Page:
There’s a synthesizer module called the Endless Processor made by the company Blukač, which is based in Ukraine. The Endless Processor uses various techniques, including what’s called granular synthesis, to achieve a “clickless stream while preserving the timbral and tonal character of the original” source audio that is fed into it. The result is quite beautiful. You send the Endless something and it captures a brief moment (details at blukac.com), which it can then hold indefinitely. There are numerous devices that accomplish similar end results, each with its own sonic qualities, and the Endless has caused several musicians I follow to explore and document its inherent characteristics.
A musician going by the name Olio, who is from Trentino-South Tyrol in Italy, released an eight-track set of quavering drones of varying types, simply titled Endless:
Settle into both albums and listen for the hallmarks — the watermark — of the Blukač Endless Processor. In effect, while the Endless synthesizer module was designed to identify and hold the tonal qualities of a specific moment in time, musicians like Olio and Ras Thavas are helping identify and hold the tonal qualities of the device itself.
One of the largest if not the largest synthesizer events just wrapped up in Germany. This would be Superbooth 2023, a huge showcase for companies that design and build synthesizer (and related) equipment. As the years have passed, it’s become easier and easier to experience Superbooth from afar (I’ve never been), thanks to the magical portal that is YouTube. I wanted to highlight one piece of gear in particular, and less so the gear than the manner in which it was presented.
Tatsuya Takahashi, founder of the Berlin spin-off of the Japanese firm Korg, unveiled an “acoustic synthesizer,” and while the device itself is quite interesting, I was particularly struck by the simple means by which he explained how its unique sound-producing technology functions: the Korg Berlin team printed up a bunch of paperback flip books, a page of which is shown above.
At about the 1:41 timecode in the video, Tats, as he’s called, compares the physical motion within this synthesizer to that of a ruler on the end of a desk being plucked and “bobbing up and down.” Each flip book shows a different frequency, beginning with the fundamental, the lowest one. When Tats shows the first overtone, the flip book displays how the “arms” of the element within the device move in a different way than they did for the fundamental, and so on. The synthesizer itself looks (and sounds) quite interesting, but the presentation is a testament to what a clear communicator Tats is. The interview is well worth watching. It’s just 12 minutes long.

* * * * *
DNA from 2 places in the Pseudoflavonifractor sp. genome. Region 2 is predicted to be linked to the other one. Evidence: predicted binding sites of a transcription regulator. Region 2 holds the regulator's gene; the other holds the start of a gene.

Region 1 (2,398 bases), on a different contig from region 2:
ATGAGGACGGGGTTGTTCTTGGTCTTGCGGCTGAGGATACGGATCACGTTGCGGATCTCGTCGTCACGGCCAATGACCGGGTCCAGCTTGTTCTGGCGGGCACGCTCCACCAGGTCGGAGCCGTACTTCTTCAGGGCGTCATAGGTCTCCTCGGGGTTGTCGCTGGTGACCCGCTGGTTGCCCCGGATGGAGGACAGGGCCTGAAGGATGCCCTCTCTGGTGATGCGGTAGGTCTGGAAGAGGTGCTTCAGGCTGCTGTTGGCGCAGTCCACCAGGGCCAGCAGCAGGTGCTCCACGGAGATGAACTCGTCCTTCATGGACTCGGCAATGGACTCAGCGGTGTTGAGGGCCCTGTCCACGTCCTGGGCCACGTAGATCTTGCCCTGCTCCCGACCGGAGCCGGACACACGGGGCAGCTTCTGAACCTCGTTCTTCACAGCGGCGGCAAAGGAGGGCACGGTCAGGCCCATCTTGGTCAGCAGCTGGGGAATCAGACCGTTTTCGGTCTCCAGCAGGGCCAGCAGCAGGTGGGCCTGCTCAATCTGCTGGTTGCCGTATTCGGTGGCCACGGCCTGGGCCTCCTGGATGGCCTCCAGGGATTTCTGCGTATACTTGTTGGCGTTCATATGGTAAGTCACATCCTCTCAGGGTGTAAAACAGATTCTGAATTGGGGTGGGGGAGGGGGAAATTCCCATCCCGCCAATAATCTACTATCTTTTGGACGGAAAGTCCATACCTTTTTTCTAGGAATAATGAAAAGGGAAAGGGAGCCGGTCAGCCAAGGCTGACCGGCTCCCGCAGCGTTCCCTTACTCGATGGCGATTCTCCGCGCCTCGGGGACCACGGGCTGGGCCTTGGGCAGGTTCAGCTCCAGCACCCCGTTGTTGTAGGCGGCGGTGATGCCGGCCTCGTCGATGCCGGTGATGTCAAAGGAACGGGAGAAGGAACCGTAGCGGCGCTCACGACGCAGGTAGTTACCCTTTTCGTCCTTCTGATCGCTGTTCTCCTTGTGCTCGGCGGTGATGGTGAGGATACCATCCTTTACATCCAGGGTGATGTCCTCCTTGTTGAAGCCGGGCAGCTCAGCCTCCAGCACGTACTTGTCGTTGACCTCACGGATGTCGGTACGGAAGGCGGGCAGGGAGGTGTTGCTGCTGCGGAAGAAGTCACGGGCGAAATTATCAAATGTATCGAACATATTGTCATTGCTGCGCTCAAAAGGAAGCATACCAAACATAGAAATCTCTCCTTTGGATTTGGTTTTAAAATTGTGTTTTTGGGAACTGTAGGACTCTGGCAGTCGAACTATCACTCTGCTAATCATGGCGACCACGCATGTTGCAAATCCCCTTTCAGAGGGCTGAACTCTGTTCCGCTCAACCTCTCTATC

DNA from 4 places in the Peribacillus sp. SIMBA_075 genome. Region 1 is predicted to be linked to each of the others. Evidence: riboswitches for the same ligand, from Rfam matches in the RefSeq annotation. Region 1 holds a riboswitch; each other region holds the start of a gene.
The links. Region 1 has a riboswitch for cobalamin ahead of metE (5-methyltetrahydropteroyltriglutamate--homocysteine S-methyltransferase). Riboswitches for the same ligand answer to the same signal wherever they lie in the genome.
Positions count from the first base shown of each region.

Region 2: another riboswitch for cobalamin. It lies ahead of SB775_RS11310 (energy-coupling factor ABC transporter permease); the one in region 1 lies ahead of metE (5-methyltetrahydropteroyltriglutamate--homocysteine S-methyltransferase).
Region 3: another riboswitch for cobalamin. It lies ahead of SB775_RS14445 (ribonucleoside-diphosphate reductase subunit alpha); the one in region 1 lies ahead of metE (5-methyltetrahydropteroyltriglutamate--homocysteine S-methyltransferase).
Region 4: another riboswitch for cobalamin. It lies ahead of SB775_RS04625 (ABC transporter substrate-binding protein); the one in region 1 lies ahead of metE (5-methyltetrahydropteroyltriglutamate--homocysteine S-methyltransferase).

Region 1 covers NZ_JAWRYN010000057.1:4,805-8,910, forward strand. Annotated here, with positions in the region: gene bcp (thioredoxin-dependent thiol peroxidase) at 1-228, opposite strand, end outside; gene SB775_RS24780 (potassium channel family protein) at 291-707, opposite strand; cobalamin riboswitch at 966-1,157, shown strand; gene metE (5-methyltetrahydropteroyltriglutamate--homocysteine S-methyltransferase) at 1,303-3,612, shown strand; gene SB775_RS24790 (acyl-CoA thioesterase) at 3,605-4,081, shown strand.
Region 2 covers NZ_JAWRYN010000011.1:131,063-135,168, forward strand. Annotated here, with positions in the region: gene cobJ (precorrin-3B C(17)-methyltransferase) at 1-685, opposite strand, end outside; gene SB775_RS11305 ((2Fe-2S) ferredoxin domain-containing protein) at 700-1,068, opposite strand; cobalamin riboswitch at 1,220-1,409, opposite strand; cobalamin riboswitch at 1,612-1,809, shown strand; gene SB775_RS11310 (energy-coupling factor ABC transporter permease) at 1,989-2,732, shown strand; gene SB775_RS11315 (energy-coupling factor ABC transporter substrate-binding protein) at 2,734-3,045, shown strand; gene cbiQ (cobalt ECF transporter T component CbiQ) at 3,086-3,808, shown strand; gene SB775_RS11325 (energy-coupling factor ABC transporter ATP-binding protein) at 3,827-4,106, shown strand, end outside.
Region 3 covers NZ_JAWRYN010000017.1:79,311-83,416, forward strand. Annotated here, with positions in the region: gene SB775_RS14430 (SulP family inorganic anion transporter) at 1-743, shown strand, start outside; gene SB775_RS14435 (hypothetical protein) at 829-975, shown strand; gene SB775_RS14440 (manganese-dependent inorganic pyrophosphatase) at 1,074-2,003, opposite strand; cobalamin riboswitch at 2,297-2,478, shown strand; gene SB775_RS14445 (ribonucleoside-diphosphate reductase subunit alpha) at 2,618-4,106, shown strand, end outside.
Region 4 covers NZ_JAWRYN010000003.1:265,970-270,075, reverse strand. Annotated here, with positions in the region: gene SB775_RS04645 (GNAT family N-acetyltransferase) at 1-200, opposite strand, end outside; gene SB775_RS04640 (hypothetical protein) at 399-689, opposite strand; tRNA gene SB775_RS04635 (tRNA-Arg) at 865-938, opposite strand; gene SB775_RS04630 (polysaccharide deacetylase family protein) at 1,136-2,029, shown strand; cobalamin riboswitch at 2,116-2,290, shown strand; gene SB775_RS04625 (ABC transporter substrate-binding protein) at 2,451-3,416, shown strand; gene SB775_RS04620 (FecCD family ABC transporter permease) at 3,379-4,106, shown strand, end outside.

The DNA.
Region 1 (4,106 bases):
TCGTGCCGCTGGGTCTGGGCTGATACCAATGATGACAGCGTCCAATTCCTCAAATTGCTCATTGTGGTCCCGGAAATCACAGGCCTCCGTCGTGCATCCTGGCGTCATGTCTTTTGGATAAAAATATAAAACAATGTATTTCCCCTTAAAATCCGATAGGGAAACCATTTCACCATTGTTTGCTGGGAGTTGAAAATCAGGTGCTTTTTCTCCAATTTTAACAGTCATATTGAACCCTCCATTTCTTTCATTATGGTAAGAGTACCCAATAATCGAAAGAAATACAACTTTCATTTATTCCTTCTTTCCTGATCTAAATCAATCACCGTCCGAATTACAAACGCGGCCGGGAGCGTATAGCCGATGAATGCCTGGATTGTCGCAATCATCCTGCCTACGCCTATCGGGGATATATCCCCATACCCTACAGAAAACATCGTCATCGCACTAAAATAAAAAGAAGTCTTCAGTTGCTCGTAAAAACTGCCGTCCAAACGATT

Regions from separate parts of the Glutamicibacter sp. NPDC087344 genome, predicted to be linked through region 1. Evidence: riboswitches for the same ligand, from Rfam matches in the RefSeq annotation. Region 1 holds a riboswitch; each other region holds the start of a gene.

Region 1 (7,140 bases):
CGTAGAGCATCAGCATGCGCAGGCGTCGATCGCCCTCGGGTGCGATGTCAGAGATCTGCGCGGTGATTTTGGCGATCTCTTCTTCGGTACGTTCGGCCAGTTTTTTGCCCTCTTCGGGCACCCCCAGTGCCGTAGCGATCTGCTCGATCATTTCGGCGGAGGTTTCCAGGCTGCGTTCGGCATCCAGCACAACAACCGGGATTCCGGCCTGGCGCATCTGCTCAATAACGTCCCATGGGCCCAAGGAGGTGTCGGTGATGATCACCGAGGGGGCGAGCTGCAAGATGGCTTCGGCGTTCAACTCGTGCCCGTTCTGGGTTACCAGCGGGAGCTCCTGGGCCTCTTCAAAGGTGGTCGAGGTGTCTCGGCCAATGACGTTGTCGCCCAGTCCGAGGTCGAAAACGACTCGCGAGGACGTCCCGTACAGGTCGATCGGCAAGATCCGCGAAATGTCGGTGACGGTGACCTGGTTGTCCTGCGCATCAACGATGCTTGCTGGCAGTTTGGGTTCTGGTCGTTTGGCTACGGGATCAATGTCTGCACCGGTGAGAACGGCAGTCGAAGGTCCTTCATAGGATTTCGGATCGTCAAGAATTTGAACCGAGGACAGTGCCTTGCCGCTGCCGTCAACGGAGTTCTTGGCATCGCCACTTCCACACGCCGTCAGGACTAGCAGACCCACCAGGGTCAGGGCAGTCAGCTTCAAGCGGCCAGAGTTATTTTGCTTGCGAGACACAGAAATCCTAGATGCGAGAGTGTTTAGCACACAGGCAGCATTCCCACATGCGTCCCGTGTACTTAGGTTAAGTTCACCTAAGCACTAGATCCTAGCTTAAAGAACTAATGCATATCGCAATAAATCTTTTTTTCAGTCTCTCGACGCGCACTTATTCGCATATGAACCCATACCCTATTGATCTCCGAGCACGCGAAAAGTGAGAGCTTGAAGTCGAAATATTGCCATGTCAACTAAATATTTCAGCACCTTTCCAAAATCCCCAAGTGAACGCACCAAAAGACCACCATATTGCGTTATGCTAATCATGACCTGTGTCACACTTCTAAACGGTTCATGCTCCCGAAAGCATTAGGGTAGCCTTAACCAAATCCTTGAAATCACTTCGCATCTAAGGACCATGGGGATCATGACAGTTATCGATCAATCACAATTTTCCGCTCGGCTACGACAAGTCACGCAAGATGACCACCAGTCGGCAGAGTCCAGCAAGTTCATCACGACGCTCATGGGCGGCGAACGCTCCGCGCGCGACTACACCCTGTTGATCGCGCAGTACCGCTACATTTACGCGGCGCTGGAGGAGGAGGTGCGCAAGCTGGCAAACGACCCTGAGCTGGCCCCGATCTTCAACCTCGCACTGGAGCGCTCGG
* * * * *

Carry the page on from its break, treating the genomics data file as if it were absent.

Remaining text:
I do this manually each Saturday, usually in the morning over coffee: collating most of the little comments I’ve made on social media, which I think of as my public scratch pad, during the preceding week (or in this case, the past two weeks). These days that mostly means post.lurk.org (Mastodon).
▰ I’ve read some great Chinese fables that characterize something akin to hell. None of them mentioned the piano rendition of “Living on a Prayer” playing in this restaurant while I wait for takeout.
▰ I experienced something this morning I wrote about a few weeks ago (in the context to a scene in a film), which was waking to an alarm I first experienced in my dream as something where my brain tried to insinuate the presence amid whatever narrative was unfolding, and eventually I woke to what was actually happening. In this case, the alarm in my dream first sounded like loud insect noise, until recognized what was actually happening.
▰ Can the new Pixel Tablet UX be installed on a Samsung Tablet (it doesn’t really matter, ’cause I 99% of the time just use the Samsung as a Duet extension of my MacBook).
▰ I’ve come to wonder if this electric car I’ve been driving turns off the fake engine noise when it hits a certain speed, and if there’s a speed when the sound of the car moving is quieter than the combination of a slower speed and the fake engine noise
▰ Nothing spoils a TV/movie thriller quite like rote music. If the director approves rote music, it undermines every other decision they made.
I know a few people who have actually left social media behind, but a lot of the time people who argue for exiting social media mean one thing by it, while participating — sometimes quite heavily — on another: no Facebook, but plenty of Mastodon; no Twitter, but loads of Instagram; no TikTok, but knee deep in Reddit. It’s a bit like people who mention with some frequency how there’s no TV in their home, but thanks to the “it doesn’t count” screen called a laptop or a tablet, they’re more than fluent when it comes to the latest prestige series.
Like many things, social media in moderation — both in frequency and subject matter — can be fine. This was all on my mind as conversation unfolded on a post I made the other day about a hand-me-down Sony cassette player-recorder — not here, but on Instagram, where the benefits of #hashtags brought people I didn’t even know to the post. And they, along with others I do know, shared their experience with cassettes, including (see the screenshot above) tips about the object in hand.